|Height:||Male: 26-28 inches, Female: 24-26 inches|
|Weight:||Male: 75-100 pounds, Female: 60-90 pounds|
|Colors:||One gene for black; another gene for color dilution (blue, red, fawn)|
|AKC recognized in:||1908|
No two ways about it, the Doberman Pinscher is more notoriously known as THE Doberman. The name itself sounds formidable!
It can be quite misleading - to think that the Doberman was originally bred in 1890 as a domestic dog. Most probably, it's a cross among the German Pinscher, Old German Shepherd, Beauceron, Greyhound, Great Dane, Shorthaired Pointer, Rottweiler, and Manchester Terrier.
The hint of German blood in the name "Doberman Pinscher" holds true, because the bloodline can be traced back to the German state of Thuringia. Dobermans were first bred sometime in 1890 in a town called Apolda.
Credit goes to Karl Friedrich Louis Dobermann, the man after whom the breed is named. Call him an ordinary tax collector with an extraordinary vision. His ultimate goal was to breed a dog type that embodied intelligence, strength, loyalty, and courage.
The work to develop the breed was continued by Goeller and Gruening, successfully giving rise to what the Doberman is today. It was first presented in 1876 and then recognized by the AKC in 1908.
|Doberman Pinscher Summary|
|Ease of Training|
|Friendliness : Children|
|Friendliness: Other Animals|
|Friendliness: Other Pets|
Efforts have been made at improving the disposition of Dobermans, and it has been achieved through careful breeding. The new breed of modern-day Doberman Pinschers is livelier, friendlier, and more affectionate. It is much more suitable for family life and companionship.
Its best qualities remain. Formidable in its square built and muscled body, the Doberman is equipped for speed, stamina, and energy. With legs perfectly straight rising up to a chest which is broad, the Doberman is a sure sign of pride and confidence. Still it can be trained to be loyal and obedient.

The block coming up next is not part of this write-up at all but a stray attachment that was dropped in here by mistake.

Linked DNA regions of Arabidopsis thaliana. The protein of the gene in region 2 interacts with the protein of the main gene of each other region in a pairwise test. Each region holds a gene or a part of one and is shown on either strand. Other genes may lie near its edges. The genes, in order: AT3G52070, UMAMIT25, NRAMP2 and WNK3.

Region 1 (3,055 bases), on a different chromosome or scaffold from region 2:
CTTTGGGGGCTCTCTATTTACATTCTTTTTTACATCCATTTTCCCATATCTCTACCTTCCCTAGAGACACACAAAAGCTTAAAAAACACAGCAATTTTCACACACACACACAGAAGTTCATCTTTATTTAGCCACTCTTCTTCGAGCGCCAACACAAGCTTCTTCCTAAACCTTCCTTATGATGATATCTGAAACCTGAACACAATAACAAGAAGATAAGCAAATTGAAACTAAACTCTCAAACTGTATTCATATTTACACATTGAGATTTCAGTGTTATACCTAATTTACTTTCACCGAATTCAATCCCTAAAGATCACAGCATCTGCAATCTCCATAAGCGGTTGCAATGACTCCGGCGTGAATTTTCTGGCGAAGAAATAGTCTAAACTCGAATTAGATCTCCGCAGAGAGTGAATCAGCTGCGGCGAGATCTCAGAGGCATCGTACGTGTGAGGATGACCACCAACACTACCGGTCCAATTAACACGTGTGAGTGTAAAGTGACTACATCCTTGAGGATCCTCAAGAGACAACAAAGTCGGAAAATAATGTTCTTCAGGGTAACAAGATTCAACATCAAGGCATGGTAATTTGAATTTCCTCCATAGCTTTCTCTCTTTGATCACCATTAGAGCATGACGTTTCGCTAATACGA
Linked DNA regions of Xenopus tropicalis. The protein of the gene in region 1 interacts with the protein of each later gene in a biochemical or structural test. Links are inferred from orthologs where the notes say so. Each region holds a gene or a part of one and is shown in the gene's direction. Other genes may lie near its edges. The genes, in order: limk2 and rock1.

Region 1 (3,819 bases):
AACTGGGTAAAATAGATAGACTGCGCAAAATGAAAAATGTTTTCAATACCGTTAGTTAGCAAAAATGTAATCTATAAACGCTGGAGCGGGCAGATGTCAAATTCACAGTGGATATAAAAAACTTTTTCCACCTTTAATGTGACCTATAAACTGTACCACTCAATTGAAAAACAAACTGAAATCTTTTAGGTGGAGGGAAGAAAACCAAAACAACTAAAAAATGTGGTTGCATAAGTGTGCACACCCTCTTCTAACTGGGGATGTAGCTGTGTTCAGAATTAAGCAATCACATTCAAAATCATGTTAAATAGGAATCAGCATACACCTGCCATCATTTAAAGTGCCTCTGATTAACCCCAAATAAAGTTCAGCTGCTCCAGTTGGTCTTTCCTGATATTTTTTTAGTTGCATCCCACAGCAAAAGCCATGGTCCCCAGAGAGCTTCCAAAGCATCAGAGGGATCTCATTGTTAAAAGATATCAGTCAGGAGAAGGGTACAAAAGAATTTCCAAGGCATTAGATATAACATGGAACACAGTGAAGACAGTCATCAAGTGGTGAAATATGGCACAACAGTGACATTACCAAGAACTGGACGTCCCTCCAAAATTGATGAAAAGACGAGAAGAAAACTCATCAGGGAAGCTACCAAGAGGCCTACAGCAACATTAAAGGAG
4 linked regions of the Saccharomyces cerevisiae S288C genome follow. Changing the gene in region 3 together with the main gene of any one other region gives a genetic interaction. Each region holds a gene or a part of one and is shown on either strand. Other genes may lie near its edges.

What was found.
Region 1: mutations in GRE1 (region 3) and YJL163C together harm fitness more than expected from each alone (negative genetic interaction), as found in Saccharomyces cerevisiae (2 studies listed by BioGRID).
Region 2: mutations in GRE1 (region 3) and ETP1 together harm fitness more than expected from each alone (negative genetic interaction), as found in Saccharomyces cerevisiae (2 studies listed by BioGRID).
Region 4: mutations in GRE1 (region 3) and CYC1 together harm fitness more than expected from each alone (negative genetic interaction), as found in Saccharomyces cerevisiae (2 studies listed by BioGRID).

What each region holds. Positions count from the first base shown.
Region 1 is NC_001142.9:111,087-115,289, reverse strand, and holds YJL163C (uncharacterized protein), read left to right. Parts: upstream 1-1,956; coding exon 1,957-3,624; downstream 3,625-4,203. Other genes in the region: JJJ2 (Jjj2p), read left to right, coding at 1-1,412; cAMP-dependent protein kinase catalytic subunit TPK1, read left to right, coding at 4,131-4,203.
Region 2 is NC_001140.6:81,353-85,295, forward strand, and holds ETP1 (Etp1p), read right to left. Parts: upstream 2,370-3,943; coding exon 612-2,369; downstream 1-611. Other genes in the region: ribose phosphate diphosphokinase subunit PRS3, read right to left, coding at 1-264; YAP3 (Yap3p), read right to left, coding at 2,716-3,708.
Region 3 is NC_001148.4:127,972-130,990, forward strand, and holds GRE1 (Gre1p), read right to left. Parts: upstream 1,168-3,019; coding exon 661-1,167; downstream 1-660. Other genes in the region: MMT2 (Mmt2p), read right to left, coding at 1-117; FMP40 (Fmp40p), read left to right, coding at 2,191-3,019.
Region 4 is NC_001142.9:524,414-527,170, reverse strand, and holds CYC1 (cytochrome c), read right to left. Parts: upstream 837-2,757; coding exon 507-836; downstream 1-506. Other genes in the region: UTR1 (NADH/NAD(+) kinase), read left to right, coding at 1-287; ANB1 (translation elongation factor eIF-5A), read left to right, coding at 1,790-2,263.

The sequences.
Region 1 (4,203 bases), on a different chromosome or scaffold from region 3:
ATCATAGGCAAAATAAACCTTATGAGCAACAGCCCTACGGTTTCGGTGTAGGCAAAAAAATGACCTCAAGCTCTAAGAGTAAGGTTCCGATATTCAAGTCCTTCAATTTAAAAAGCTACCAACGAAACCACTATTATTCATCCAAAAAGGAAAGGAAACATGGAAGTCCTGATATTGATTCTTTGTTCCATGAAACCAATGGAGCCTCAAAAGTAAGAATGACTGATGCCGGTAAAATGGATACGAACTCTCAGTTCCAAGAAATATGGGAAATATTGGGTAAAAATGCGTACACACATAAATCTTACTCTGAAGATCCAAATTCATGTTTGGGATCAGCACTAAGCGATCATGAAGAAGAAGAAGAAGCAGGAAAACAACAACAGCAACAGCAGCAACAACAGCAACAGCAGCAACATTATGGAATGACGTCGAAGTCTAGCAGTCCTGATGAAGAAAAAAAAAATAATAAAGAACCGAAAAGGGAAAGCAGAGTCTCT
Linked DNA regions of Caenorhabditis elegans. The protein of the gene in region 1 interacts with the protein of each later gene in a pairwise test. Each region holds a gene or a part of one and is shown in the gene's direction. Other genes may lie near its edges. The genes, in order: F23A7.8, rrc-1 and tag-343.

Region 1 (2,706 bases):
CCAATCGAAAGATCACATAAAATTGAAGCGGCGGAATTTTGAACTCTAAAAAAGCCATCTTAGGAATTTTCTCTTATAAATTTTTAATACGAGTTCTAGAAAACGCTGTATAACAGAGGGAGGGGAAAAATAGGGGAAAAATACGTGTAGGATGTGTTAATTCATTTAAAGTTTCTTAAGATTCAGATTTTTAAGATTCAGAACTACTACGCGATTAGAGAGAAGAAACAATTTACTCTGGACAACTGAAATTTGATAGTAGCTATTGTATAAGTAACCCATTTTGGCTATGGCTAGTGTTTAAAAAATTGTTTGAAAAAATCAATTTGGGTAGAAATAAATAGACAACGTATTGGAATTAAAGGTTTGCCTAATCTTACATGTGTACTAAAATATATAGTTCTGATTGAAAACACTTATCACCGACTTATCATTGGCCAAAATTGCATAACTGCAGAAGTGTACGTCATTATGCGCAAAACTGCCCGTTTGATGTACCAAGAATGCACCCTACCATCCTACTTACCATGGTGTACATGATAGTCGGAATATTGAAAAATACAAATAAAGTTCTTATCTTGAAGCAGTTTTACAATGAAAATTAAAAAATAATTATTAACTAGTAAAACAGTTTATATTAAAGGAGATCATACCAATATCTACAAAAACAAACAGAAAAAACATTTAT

As a pup, its tails have been docked and its ears cut to stand erect, giving it a look of being keen, alert, and easy to train. Beneath its blunt, wedge-shaped head and almond-shaped eyes are a very superior level of intelligence and determination! The expression in them is calm yet watchful.
The Doberman has undoubtedly become a household name to many dog enthusiasts. As to the fame and notoriety of these Pinschers, charge it to the 1972 movie "The Doberman Gang". A memorable film to many, there was no trouble at all committing their names to memory. After all, the pack of six Dobermans was named after legendary bank robbers like Dillinger, Bonnie and Clyde, Baby Face Nelson, Pretty Boy Floyd, and Ma Barker. In the reel world and in real life, Doberman Pinschers will always be depicted as intelligent police dogs, alert guard dogs, and loyal companion dogs. This sums up as their longstanding reputation as a breed.
Health and Exercise
The Doberman Pinscher has a life expectency of between 10 and 13 years.
Doberman Pinschers are generally healthy, but are most prone to heart problems like cardiomyopathy and congestive heart failure, musculoskeletal disorders like cervical vertical instability, and bleeding diseases like von Willebrand. Additional problems include:
- Hypothyroidism - an underactive thyroid gland, which can result in obesity, epilepsy, lethargy, and skin conditions.
- Hip Dysplasia - Where the thigh bone does not fit snugly into the hip joint. This can lead to severe lameness or arthritis. A dog diagnosed with hip dysplasia should never be bred, as this is an inherited condition.
- Gastric dilation-volvulus, or bloat - this is a life-threatening condition where the stomach becomes distended with gas or air, and then twists. This can happen with all deep chested dogs, especially if they eat their meal rapidly or drink large volumns of water. If this happens, it is extremely important that you get your Doberman Pinscher to a vet immediately.
A balance of daily physical exercise and challenging mental stimulation keeps a Doberman consistent in performance. This dog requires a lot of exercise every day, so be prepared to meet this demand. They are best suited in a home with a secure fenced yard, both for his safety and that of the people and animals that happen to be walking in the nearby area.
This is your chance to add your feedback. Do you have a Doberman Pinscher in your family, or know one in someone elses? Do you have a story to tell related to that Doberman Pinscher? Or maybe you have more questions that either Dog Nation or another of our visitors might be able to help you with? Feel free to add your comment or question below.